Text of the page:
Transcript for Ebola Patients to be Treated on US Soil
Hello everyone I'm Gloria Riviera in New York as Ebola outbreak spreads in West Africa. Plans are being put into place to bring the two American aid workers back to the United States and treat them on US soil that's the first time that's ever happened. Just moments ago representatives from Emory university hospital where the two Americans will be treated each held their plans to bring their patients from Iberia. And how they will be treated once here. Emory university hospital has been asked to accept to patients who are currently. In Africa infected with Ebola Virus infection. The reason our facility was chosen for this is because we are only we -- one of only four institutions in the United States. Capable of handling patients of this nature we have a special containment unit. Which has been developed with the assistance of the subject -- experts at the Centers for Disease Control and Prevention. And together with them we have developed the unit which can safely care. For a patient with a serious communicable the disease. Delivering the highest level of care required in computing including intensive care you. We have -- specially trained staff which has been with us for several years we have actually had this unit for twelve years. And they have all received repeated training and field exercises. An actual. Activation is to care for patients of these nature. Ebola Virus has many of you know is a infectious disease by a virus which is -- Causes a disease in a -- group called hemorrhagic fevers. Because. Patients who had severe illness hemorrhage from multiple bodies cites the viruses themselves -- Unfortunately. As of this date. There is neither a vaccine. Or a treatment. Which is FDA approved for the care of patients who are infected with this virus. And so the critical component of caring for a patient with the Ebola Virus infection. It is supportive care. The reason we are bringing these patients back to our facility. BP is because we feel. They deserve to have the highest level of care offered. For their treatments they have gone over on the humanitarian. Mission. They have become infected through medical care. And we feel that we have the environment and expertise. To safely. Care for these patients and offer them the maximum opportunity for recovery from these infections. I'm now going to. Let the -- is a -- talk about the transport piece of this program. Thanks Bruce and good afternoon. My name's Alex -- Coughlin director for pre hospital disaster medicine here at -- common emergency medicine physician. I'm also on the Emergency Medical Services medicine physician or EMS position. EMS professionals care for their most seriously ill and injured patients every day in the United States respond to nine alarm calls and providing for the in a facility transport patients. This particular patient that we're talking about has -- Ebola viruses doctor -- it's a serious communicable disease. The EMS every day's been asked to consider how they would transport patients and care for patients. Under their care of their answers communicable disease SARS is a great example from 2003. Extensively drug resistant tuberculosis. Her novel. Viral influenza a H five N Warner H1N1. What's the mission of these EMS professionals. Is to provide the best care for the patient that they can. To provide the appropriate safety measures for those medics and nurses that might be caring for the patient during transport. But also provide for the safety -- -- -- of the individuals around UMass agency. So great care great safety for the health care workers in great safety for all those around. Why are we particularly good at this. For the last twelve years in conjunction with the clinical isolation unit here at Emory university hospital. Our special EMS transport team has had an opportunity. To provide the appropriate education and training for select number paramedics. Two identify the appropriate policies and procedures that would allow for the safe care and safe transport of those patients. To develop -- is to develop procedures for use of personal protective equipment or and or disinfection of -- of the ambulance. To coordinate properly with the clinical isolation unit for a transfer of that patient. And through drills and exercises over the years we've developed our competencies we feel confident that we can -- job well. We're looking very much forward to assisting this individual. In receiving the best -- they possibly can receive. And think it opens up to questions after September thank you. Right -- I want to -- and ABC's -- and not me for the latest on the outbreak -- even covering this. All week you've been speaking directly to some of the organizations involved the two American aid workers are supposed to be flown to the US but they haven't yet right. No this is actually going to take some days and there are a few different reasons for that. Do we at least we do know when they're the good news is that we do know. That the evacuations are not going to be delayed because of the condition of the patients at least not at this time we're told that they are in stable enough condition. To be able to get on that plane and get back to the US. However we know there's only one plane going over it's a small price that jet that will be outfitted with a specialized isolation tent. Inside of it but he has to get all the way from Georgia over to Liberia it can only carry one patient at a time so -- -- you know they've they've contained one patient. And then bring that -- and all the way back about them all the way back to Georgia turn around and and do that again so the evacuation. The aid organizations expect and hope that this will be done. And complete by early next week right and it's been interesting we've been hearing repeated reports that doctor. -- Bradley insisted that the experimental. Sarah be given to doctor -- solidly interest to see which one of them is put on the plane first. What's the situation for aid organizations overseas are they pulling out the other volunteers that are on the career. You know it's a pretty desperate situation right now in the three African countries that are affected by this Ebola outbreak. Me it and a number of aid organizations are pulling out their staff. And in summit not all of their staff. For samaritans -- and at -- are operating the hospital where these two American missionaries became infected. They aren't currently in the process of evacuating about sixty non essential staff. However others doctors nurses others who are considered vital to -- operations. Will stayed behind and we also the peace corps. Has decided to take be -- -- step of pulling back 340. Of its American volunteers. Who are also on their way back to the United States and expected to arrived this weekend. On the other hand the CDC and other organizations are responding to this call for more help in order to be able to. Actually contain this outbreak and so they are sending over more staff more doctors. And this specially trained personnel going over. To help these countries deal with this outbreak or else it's just not possible. There's no other way that these countries will be able to finally halt this disease. And that is striking when you consider that -- president of the W eight show the World Health Organization said. Today they Ebola outbreak is -- faster than our efforts to control it. And yet when you hear from the doctors just now they're projecting. What I -- to be significant confidence saying that. They're -- they had had a department within their hospital to treat these patients. For fourteen years or more -- The -- saying that there is a very little chance he believes at all that there will be secondary cases for the Ebola Virus. Once those two patients arrive in the US. But -- curious to know you're take was from -- -- conference and the degree of confidence. You felt those doctors half. Yet that -- there's a very important point there that the aid organizations and that. Health's. Officials here in the US want to make it to Americans as we watch the response to this Ebola outbreak. And and and then that biggest point and that is that even though this is the first time that there will be actual Ebola cases. And that are known in the US being cared for they really want the American public to know. That here -- the yes we have the capabilities. To effectively. Manage those cases and two we we have the knowledge and we have the materials and the ability to keep. This disease from spreading. Be on the patients who are brought here now is an entirely different situation that they're dealing with in these. African countries where much of this outbreak is happening in very rural areas -- and there are just not the trained medical professionals. And awareness is not the education. Not only not the access to the medical care but also the education among the people. Who are becoming infected with the -- on what they are to do or not to do to protect themselves and -- stop this from spreading. ET here's an example in Liberia an all of Liberia this country of three and a half million people. There are only some 200 doctors. That's one doctor for approximately every 171000. People there's just not the medical there. Care available there to really help them get ahead of this outbreak. In the US we just haven't entirely -- different situation. -- -- I was I was interested to hear the doctors are ready speaking about even. The sort of mental health care support -- -- to aid workers will receive when they get here that they've been. They've been trained to be sensitive to the -- needs -- to aid workers will. Be undergoing when they're in solitary basically what is solitary confinement to recover. As as they do in the days ahead president Barack Obama deferring to the CDC. -- you know that they will be screening. For -- wind coming from those countries here to Washington for the upcoming conference I'm just curious when you have been talking to these aid organizations. I and they speak about the US effort is there a sense of the US and the world is responding appropriately I know the organization with him doctor. Jamison is affiliated who's already hearing in quarantines -- said that they were very. Very bullied to hear that there'll be a hundred million from -- WHIO. Send. As for the effort people deployed as you said more people on the ground but what's your take on how the US and -- the world. Is responding on the aid organizations. Faith to -- there's still much more to be done. Oh absolutely glory -- interestingly. Just days before it was. Known that these two American missionaries had been affected with the Ebola Virus. -- a spokesperson from samaritans purse had published an op Ed piece on the New York Times web -- basically saying why are we ignoring. This outbreak this is gone on too long there's just not enough help on the ground there and it's. It's going to get worse so there -- some warning aid organizations were trying to get some attention. Actually to this outbreak. Before. These western volunteers became infected. So if there is some positive to come out of this it's just that all the sudden. The world is paying attention and beginning to see just how desperate the situation has become and -- health officials say. We can they believe that this outbreak will be controlled. They won't happen immediately that it take some months but now that where if we put the funding in place and the people in place. And and now that we're sort of paying attention. To what's happening they believe that more lives will be saved soon. And is part of the program that they're talking about. I wonder if you've heard them speak of this simply -- education and that at this point there are some fundamental things. That the people in those areas simply do not know in terms of controlling an outbreak if you come into contact with someone sort of sanitary conditions. This must be a multi pronged approach in order to really change things on the ground is that the sense that you are hearing from them. Yes it is and it's not just about getting doctors and nurses over -- to -- people who are already sick in bids what's most important is. Is keeping this disease from spreading when somebody is sick -- keeping. The rest of the whole family healthy. And so what's happening is that when the patients are getting sick. According to traditional burial practices lots of times -- many people are holding -- handling the body. And the bodies of those sick patients obviously have you know blood or vomit or other fluids. That can carry the virus and so that's how that's easy these diseases spreading and so. Education. Getting the word out to these rural communities is a huge part of the effort that has to be made to contain this disease. And that's really need more more feet on the ground were people there will Bosnia and you'll keep us updated with the very latest thanks for your work. You can keep up with this story in real time. By downloading ABC news happened starting this story -- -- exclusive updates. On the go for now I'm Gloria Riviera in New York.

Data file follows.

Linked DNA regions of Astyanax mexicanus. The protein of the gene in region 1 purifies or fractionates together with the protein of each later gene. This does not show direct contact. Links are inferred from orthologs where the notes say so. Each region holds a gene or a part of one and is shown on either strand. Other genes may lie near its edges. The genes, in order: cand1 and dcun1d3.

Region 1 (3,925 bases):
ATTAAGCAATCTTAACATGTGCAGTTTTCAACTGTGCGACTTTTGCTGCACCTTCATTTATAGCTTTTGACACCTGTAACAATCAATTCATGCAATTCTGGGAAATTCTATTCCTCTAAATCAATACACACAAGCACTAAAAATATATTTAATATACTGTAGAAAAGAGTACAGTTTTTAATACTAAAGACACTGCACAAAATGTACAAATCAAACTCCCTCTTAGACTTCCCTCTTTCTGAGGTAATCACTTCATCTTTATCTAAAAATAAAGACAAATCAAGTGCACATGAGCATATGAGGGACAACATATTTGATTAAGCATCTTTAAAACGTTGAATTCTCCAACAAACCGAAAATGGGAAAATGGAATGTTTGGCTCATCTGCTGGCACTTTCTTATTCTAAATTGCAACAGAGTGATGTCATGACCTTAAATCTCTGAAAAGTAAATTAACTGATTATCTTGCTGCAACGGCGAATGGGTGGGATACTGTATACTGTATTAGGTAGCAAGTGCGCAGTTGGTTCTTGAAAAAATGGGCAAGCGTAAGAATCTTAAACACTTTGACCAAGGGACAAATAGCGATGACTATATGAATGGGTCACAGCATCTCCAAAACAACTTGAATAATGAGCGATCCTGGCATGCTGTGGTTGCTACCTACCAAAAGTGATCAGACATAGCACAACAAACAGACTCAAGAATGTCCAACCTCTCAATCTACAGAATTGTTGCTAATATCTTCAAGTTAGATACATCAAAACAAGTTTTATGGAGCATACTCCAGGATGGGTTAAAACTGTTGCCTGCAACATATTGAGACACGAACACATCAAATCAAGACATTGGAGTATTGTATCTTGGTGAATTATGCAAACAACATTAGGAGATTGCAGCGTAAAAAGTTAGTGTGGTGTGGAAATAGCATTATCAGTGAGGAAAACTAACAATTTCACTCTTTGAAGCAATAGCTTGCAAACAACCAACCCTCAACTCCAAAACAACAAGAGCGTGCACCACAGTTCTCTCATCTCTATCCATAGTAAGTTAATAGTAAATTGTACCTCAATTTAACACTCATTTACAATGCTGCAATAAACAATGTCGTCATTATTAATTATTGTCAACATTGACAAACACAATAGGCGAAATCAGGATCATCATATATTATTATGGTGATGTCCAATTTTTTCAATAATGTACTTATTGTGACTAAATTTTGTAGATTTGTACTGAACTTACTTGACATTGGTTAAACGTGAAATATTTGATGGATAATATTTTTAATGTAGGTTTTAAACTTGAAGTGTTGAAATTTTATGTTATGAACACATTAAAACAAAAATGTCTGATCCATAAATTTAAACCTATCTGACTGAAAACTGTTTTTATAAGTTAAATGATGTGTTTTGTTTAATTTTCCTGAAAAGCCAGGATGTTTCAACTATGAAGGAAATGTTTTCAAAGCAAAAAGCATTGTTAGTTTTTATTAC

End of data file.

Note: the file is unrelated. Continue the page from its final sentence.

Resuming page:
This transcript has been automatically generated and may not be 100% accurate.